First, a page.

Accident rates, injury claims and court costs have driven ICBC into deficit in recent years. (Black Press Media)

B.C. loses court ruling on limiting experts in ICBC injury cases

A-G David Eby says it could cost $400 million a year

One of the B.C. government’s financial reforms for vehicle accident cases has been rejected by the B.C. Supreme Court, a setback that could cost the Insurance Corp. of B.C. as much as $400 million a year.

Attorney General David Eby said Thursday the ruling comes as an unpleasant surprise, since his decision to restrict expert witnesses in vehicle injury cases doesn’t go as far as similar rulings in Australia and the United Kingdom. The rejected change limited expert witnesses and reports to one for “fast-tracked” claims of less than $100,000, and up to three for other cases.

“Given that other jurisdictions, the United Kingdom, Australia, have either outright banned adversarial witnesses or limited them to just one on a matter, why British Columbia couldn’t do three is difficult to understand,” Eby told reporters at the legislature Thursday. “But in any event, we’ll study the decision, we’ll certainly respect the decision of the court, and we’ll either appeal or legislate, or do what we can to make sure that we address this issue, which doesn’t go away just because of this decision.”

RELATED: B.C. limits ‘duelling experts’ in ICBC injury cases

RELATED: New drivers pay most for optional insurance, Eby says

With its cap on “pain and suffering” awards, an alternative dispute system to keep smaller cases out of court and an overhaul of rates to charge higher-risk drivers more, Eby said ICBC was on track to break even or have a small deficit this year after two years of billion-dollar losses.

In a challenge brought by the Trial Lawyers Association of B.C., Chief Justice Christopher Hinkson ruled that the restriction on expert witnesses “infringes on the court’s jurisdiction to control its process, because it restricts a core function of the court to decide a case fairly upon the evidence adduced by the parties.”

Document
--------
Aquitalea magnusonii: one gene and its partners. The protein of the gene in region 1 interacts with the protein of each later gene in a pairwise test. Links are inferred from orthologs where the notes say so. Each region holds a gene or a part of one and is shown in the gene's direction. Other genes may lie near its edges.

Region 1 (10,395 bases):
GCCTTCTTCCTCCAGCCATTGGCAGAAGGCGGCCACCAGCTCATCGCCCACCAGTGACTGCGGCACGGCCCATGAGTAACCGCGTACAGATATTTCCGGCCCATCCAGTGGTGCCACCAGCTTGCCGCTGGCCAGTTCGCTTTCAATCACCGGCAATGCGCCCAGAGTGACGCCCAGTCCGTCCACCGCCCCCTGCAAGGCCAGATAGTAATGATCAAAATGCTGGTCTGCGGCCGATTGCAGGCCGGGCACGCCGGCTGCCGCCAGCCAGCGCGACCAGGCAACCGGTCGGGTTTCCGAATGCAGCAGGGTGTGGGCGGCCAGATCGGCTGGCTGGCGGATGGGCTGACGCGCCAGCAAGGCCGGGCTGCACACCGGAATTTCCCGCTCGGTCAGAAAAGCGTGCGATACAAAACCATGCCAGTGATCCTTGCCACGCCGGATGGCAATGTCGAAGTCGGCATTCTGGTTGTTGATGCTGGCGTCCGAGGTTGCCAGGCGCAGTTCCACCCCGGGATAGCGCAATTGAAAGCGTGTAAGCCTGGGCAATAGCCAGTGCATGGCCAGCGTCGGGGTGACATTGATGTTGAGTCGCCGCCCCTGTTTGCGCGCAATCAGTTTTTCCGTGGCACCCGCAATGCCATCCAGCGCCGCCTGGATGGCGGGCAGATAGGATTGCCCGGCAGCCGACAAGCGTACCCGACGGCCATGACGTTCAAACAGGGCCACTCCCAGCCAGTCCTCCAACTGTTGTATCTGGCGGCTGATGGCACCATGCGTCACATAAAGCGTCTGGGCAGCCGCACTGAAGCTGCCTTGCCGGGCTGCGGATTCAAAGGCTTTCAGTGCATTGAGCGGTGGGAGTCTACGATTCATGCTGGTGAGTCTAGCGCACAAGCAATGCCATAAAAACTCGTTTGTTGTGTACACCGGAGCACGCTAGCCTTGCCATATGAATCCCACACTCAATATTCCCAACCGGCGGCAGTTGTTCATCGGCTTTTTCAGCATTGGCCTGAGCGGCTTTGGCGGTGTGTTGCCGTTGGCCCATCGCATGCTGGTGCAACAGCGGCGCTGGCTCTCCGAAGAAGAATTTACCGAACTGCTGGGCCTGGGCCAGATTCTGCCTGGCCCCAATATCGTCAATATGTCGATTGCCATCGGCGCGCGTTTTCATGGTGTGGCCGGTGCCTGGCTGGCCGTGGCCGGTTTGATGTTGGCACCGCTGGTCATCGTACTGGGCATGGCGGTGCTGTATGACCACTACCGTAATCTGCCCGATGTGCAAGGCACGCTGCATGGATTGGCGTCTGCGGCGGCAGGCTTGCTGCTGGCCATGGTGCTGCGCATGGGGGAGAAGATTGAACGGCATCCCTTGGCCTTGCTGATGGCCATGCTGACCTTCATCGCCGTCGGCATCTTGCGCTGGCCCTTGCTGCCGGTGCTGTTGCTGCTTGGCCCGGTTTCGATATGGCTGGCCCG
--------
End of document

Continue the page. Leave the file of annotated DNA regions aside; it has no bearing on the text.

Hinkson also rejected the idea that the court could appoint experts, within the same limit of three per side. He described the whole concept of restricting witnesses as unconstitutional.

In question period at the B.C. legislature, B.C. Liberal MLA Mike de Jong demanded to know whether the decision means even higher ICBC insurance rates.

B.C. Liberal leader Andrew Wilkinson said Eby’s performance on ICBC merits his replacement as minister responsible.

“David Eby’s tinkering with ICBC has not only cost British Columbians more for auto insurance, but it also just blew a $400 million hole in John Horgan’s budget.”


@tomfletcherbc
tfletcher@blackpress.ca

Like us on Facebook and follow us on Twitter.

Just Posted

Crown seeks dangerous offender designation for Chilliwack gangster

Jonathan Olson, who has history of violent crime, found guilty in connection with 2017 crime spree

Prolific offender arrested in Chilliwack apartment raid

David Allen Geoghegan has a history of breaching conditions and warrants issued for his arrest

RCMP are looking for anyone who saw collision late Monday at First and Cheam

A woman suffered serious but non-life-threatening injuries in motor vehicle incident

Vent du Nord comes to Harrison for Season of Performing Arts

The francophone folk group will be performing Nov. 30

LETTER: Chilliwack should be ashamed

Everyone needs to come together to solve city’s problems, says letter writer

VIDEO: ‘Climate emergency’ is Oxford’s 2019 Word of the Year

Other words on the shortlist included ‘extinction,’ ‘climate denial’ and ‘eco-anxiety’

Canucks erupt with 5 power-play goals in win over Nashville

Vancouver ends three-game slide with 6-3 triumph over Predators

65-million-year-old triceratops makes its debut in Victoria

Dino Lab Inc. is excavating the fossilized remains of a 65-million-year-old dinosaur

B.C. widow suing health authority after ‘untreatable’ superbug killed her husband

New Public Agency Health report puts Canadian death toll at 5,400 in 2018

Changes to B.C. building code address secondary suites, energy efficiency

Housing Minister Selina Robinson says the changes will help create more affordable housing

Trudeau appears open to safer-opioid proposal in Vancouver: mayor

The city has applied for $6 million from Health Canada to allow for the safe distribution of diamorphine

Security guard at Kamloops music festival gets three years for sexually assaulting concertgoer

Shawn Christopher Gray walked the woman home after she became seperated from her friends, court heard

Most Read